The Lord our God, the Lord is one. Love the Lord your God with all your heart and with all your soul and with all your strength. These commandments that I give you today are to be upon your hearts.

Thursday morning at Starbucks. I’m sitting with my second cup of coffee and an hour or so to myself. I have headphones on, in order to drown out the noisy group on the other side of the coffee shop. Between songs, I can hear their laughter echoing around the small building.

After awhile, I give up on not listening to the other group. I take my headphones off, and intently listen. Now, I’m on the other side of the coffee shop. A speaker playing the house music is directly above my head. I can hear every part of the conversation, and it quickly becomes clear that this is some church group planning out a service. I’m not sure if it’s a group of youth leaders or leaders for a regular church, but I can hear them planning, talking about music and powerpoint and videos.

A woman with two kids comes up to them, obviously late but part of the group. They catch her up on what’s going on. After two cups of coffee I get up to go to the bathroom, moving closer to the group, and the new woman says loudly in surprise, “You’re actually going to do worship!?”

I talked with Tim this Monday about the Gathering and he told me the scripture — or the idea — was the Great Shema — the passage where God declares that we must love him with all our heart and soul and strength. I’ve been thinking about it this week, about how I don’t love God with all my heart and soul and strength, about how I love Him when it’s convenient — in the morning with my bible or praying before bed in the evening with my wife. Most of my day, however, is about what I need to get done and what I want to do, how I want to spend my time and money. I think loving God with all of who I am means loving Him at all times, not designated “God times” and means loving Him from my gut, when it’s hard and inconvenient and I’d rather be watching television or reading a magazine or doing anything but thinking about God.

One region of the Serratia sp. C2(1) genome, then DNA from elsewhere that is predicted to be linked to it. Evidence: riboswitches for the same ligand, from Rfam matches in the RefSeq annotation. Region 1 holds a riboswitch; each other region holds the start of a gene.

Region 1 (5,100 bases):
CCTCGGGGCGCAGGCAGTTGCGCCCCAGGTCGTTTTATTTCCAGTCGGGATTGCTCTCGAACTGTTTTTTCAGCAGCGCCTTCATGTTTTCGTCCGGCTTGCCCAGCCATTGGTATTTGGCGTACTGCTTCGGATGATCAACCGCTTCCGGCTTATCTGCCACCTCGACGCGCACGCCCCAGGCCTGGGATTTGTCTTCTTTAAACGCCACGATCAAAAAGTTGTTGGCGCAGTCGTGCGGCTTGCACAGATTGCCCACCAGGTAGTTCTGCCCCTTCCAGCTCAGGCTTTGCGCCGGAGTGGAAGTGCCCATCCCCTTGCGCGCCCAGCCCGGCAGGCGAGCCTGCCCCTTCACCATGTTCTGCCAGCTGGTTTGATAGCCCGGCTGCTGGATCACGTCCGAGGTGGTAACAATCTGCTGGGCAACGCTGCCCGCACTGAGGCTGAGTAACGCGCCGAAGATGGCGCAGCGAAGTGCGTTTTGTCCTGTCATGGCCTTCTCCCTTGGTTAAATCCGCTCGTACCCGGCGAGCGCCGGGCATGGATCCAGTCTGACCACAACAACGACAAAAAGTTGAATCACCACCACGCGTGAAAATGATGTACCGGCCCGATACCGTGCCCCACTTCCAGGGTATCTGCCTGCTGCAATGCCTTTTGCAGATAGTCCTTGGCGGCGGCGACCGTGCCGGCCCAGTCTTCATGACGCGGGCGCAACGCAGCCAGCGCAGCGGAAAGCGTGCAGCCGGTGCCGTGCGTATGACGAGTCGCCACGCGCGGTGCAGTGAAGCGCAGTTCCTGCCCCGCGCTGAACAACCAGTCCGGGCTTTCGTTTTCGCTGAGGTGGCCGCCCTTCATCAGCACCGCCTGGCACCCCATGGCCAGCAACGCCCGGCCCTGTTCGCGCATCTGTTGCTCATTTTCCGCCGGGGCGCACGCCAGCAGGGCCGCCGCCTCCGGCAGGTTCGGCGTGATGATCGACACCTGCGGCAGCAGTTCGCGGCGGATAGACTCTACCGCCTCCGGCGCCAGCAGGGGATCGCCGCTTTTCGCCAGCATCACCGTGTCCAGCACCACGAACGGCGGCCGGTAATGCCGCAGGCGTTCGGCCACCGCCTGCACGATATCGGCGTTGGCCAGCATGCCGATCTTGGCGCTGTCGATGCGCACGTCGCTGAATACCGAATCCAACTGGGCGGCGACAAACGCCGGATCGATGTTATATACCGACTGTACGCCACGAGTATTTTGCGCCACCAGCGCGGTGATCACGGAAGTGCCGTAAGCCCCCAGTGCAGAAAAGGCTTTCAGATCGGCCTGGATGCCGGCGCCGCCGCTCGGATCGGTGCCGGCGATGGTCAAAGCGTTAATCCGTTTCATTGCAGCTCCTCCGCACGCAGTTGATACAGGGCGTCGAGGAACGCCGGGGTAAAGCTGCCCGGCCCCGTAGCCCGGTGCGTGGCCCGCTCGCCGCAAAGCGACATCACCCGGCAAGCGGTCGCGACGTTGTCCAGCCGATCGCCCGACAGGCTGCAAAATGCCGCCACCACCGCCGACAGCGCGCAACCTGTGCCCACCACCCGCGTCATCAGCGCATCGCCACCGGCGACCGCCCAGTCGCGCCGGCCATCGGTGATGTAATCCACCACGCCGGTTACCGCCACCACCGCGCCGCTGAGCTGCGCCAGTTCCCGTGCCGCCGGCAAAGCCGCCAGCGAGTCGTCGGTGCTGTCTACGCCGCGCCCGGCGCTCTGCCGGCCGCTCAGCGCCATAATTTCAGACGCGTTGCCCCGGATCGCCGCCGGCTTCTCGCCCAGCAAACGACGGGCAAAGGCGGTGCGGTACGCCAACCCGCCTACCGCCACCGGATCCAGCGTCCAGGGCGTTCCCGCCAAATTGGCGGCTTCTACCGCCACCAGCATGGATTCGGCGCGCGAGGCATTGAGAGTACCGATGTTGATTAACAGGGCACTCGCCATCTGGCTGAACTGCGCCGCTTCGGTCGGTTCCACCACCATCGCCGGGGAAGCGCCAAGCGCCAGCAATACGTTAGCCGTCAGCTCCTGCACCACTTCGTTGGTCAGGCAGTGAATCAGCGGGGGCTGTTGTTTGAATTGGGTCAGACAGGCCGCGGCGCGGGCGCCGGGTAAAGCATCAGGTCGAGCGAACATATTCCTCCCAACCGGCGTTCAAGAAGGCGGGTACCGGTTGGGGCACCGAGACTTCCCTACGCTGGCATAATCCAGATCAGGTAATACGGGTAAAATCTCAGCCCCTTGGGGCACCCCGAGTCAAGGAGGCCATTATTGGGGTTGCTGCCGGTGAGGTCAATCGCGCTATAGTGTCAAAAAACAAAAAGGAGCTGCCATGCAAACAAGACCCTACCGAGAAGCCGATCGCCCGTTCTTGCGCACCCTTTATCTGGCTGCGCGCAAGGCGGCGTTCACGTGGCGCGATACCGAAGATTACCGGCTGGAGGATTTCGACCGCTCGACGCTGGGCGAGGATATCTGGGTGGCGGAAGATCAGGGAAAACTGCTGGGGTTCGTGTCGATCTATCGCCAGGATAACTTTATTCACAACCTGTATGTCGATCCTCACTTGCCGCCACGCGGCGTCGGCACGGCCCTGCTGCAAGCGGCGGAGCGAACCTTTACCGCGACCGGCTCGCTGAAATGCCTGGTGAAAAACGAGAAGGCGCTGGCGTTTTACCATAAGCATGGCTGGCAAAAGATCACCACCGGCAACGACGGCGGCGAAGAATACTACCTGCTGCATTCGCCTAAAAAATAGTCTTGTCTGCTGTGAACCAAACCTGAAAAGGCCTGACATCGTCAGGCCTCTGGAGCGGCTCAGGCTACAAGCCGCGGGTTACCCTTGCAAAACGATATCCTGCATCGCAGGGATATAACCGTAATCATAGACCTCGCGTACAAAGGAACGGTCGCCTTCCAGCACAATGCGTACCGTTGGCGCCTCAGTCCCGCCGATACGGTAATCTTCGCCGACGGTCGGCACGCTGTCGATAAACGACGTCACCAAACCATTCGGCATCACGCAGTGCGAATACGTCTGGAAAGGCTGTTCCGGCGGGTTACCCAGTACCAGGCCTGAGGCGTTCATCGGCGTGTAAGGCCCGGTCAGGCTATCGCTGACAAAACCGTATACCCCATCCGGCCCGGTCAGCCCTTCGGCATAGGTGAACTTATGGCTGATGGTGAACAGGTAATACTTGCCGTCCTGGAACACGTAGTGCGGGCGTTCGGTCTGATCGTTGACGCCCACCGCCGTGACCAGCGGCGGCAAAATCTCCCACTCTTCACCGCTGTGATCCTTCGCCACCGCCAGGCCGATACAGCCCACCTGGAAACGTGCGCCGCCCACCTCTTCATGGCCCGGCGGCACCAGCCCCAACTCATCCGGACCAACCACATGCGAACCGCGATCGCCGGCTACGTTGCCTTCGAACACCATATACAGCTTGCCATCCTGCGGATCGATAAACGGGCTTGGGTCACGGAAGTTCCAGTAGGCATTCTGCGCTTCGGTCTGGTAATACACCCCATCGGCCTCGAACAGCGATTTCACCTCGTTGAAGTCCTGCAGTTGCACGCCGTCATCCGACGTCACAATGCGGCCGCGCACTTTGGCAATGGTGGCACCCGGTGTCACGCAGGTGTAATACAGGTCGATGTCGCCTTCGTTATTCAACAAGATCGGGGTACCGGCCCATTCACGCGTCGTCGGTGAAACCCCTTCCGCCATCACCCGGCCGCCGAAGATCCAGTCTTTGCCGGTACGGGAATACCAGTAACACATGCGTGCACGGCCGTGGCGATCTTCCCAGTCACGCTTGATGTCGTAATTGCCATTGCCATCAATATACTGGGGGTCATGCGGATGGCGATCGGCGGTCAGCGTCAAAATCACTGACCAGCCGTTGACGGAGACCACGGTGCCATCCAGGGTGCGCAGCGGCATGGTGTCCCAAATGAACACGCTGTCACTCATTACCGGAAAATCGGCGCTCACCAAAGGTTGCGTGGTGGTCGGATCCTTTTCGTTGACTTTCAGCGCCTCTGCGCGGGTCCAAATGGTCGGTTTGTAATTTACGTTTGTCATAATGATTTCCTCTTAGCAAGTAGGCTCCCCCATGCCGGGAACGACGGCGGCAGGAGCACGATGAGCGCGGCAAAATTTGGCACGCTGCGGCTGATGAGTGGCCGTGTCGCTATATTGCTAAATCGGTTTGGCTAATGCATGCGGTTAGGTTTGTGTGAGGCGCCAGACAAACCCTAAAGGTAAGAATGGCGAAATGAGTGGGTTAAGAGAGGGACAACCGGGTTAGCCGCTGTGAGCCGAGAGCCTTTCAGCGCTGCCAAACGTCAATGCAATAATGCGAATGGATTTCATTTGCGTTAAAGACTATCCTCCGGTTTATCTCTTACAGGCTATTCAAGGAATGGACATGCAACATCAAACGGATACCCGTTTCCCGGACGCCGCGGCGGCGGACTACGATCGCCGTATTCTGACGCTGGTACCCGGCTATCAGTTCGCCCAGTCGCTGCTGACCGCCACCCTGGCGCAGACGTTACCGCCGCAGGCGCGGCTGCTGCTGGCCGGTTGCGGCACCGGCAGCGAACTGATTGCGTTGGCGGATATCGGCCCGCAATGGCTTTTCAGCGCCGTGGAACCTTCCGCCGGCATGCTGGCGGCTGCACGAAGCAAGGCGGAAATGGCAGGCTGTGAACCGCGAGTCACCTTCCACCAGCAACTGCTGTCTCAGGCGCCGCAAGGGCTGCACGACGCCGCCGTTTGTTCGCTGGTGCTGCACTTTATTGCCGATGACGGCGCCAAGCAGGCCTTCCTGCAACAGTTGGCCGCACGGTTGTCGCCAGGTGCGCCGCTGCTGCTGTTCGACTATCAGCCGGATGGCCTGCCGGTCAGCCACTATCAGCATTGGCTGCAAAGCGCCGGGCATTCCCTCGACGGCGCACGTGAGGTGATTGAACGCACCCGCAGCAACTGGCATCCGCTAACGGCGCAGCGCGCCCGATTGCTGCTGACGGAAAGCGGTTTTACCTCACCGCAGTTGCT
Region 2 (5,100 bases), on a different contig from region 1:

I realize what this woman meant by the phrase, “You’re actually going to do worship” — she meant that they were actually going to sing. The problem is, at least for myself, that I label singing — or other things like praying and reading my Bible even — as “worship.” This inherently means that driving to work and eating dinner and drinking coffee at Starbucks is not worship. I don’t know if the woman I overheard has this problem, too, but her language makes it seem like she does. And the deeper problem is that when I worship only at specific times, I’m not really loving God with all my heart and soul and strength. I think loving God with all I am doesn’t mean scheduling Him into my day. It doesn’t mean fitting him in, like scheduling a dentist appointment or fitting in time to exercise.

Loving God with all I am means, for me, finding him in every part of my day. His day. It means not looking at days and time as mine, because it is God’s gift, to be spent as He desires. It means worshipping as I eat and drive and talk with an old friend. When I do this, and I’m not very good at it, I don’t have to turn into worship mode on Sunday morning, and worship God by singing, because I’m always in worship mode. Singing with other people is just one way to show it.

I want to love God with all my heart and soul and strength. And I don’t do it well, and don’t yet know how to totally do it. I do know, that when I only worship him at certain times that I am not loving him with all of myself. And I know that I try, and mess up, and look at my time and money as my time and money, and fail again and again. But I am trying to love Him with all of myself, trying from a place deep in my gut — not just on Sunday mornings but on Tuesday afternoons and Thursday mornings at Starbucks.

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